December 2nd 2000

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Articles from this issue:

COVER STORY: U.S. Elections - And the winner is ... Alan Greenspan!

EDITORIAL: Kyoto Protocol may harm Australian industry

CANBERRA OBSERVED: Country voters won't buy rural road scheme

QUARANTINE: Has Canberra misconstrued WTO rules on quarantine?

COMMENT: Globalisation + monopolies = a less free market


Straws in the Wind


SOCIETY: Is There a Way Out of the West's Cultural Crisis?

TRADE AND THE ECONOMY: How important is trade for Australia?

AGRICULTURE: WTO rules permit assistance to agriculture

INDONESIA: Conflict intensifies in West Papua

EDUCATION: The Great Exam Diversion

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by Russell Brennan, Sir Arvi Parbo

News Weekly, December 2, 2000
The last word on flags of convenience


Mr Hudson's latest attempt at argument again did not address the data which indicated problems associated with Flag of Convenience (FOC) flag states, other than stating these arguments were "well known" - hardly comprehensive counter-analysis.

The argument that my previous points had been based upon some sort of emotive supposition was ridiculous. The issue of flag state responsibility is one of the most fundamental debates within the development of maritime law.

Significantly, Mr Hudson drew no attention to the United Nations Convention on the Law of the Sea, (UNCLOS) 1982 (ratified 1994), which has been signed by over 150 states and now ratified by over 60 states.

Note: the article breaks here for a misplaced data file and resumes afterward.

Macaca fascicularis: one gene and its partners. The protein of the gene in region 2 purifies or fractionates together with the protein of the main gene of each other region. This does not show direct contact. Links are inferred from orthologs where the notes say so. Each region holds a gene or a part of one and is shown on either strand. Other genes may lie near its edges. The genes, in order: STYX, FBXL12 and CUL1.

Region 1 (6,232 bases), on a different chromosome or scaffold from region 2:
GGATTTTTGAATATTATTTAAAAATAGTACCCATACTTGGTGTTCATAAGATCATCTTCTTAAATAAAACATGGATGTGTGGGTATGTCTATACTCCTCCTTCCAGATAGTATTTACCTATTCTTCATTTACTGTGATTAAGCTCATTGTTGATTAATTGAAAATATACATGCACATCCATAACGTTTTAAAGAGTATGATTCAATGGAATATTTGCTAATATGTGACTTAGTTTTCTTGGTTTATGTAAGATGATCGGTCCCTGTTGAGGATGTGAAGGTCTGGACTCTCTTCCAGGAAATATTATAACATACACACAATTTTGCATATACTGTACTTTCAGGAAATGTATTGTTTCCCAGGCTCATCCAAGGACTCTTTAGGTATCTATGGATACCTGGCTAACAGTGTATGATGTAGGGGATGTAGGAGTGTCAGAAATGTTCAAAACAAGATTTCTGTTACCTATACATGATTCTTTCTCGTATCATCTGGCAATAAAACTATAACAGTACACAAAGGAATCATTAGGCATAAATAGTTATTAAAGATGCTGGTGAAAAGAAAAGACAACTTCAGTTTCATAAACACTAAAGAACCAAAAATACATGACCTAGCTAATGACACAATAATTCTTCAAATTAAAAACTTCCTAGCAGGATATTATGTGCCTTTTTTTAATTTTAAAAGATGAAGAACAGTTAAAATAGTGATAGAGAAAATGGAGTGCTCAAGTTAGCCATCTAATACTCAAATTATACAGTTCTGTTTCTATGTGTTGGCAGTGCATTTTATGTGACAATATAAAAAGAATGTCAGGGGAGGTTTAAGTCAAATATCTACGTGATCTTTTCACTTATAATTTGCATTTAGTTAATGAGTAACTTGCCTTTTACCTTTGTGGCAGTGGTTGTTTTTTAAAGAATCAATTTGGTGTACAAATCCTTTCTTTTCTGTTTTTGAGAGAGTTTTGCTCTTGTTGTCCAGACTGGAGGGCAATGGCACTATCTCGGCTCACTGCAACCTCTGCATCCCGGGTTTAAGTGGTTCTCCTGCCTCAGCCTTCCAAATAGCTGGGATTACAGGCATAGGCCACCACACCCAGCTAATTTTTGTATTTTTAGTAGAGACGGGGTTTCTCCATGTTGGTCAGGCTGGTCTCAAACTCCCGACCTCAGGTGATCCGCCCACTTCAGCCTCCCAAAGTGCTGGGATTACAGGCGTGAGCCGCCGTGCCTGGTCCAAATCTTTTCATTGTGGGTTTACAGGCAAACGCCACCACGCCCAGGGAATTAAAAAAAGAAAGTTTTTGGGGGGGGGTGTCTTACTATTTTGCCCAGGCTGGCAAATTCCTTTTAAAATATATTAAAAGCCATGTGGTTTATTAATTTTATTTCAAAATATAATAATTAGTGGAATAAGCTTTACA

The Convention is detailed and comprises 320 articles. The language in the Convention could be interpreted as ambiguous, but under the Vienna Convention of Laws and Treaties Article 31(1), states are to interpret and implement the Convention in the context of which it was designed.

Article 94 of UNCLOS states in part that,

1. Every State shall effectively exercise its jurisdictions and control in administrative, technical and social matters over ships flying its flag.

2. In particular, every State shall:

(a) maintain a register of ships containing the names and particulars of flying its flag, except those which are excluded from generally accepted international regulations on account of their small size, and

(b) assume jurisdiction under its internal law over each ship flying its flag and its master, officers and crew in respect of administrative, technical and social matters concerning the ship.

3. Every State shall take such measures for ships flying its flag as are necessary to ensure safety at sea with regard inter alia, to:

(a) the construction, equipment and seaworthiness of ships,

(b) the manning of ships, labour conditions and the training of crews, taking into account the applicable international instruments.

(c) The use of signals, the maintenance of communications and the prevention of collisions [with] each State is required to conform to generally accepted international regulations, procedures and practices and to take any steps which may be necessary to secure their observance ...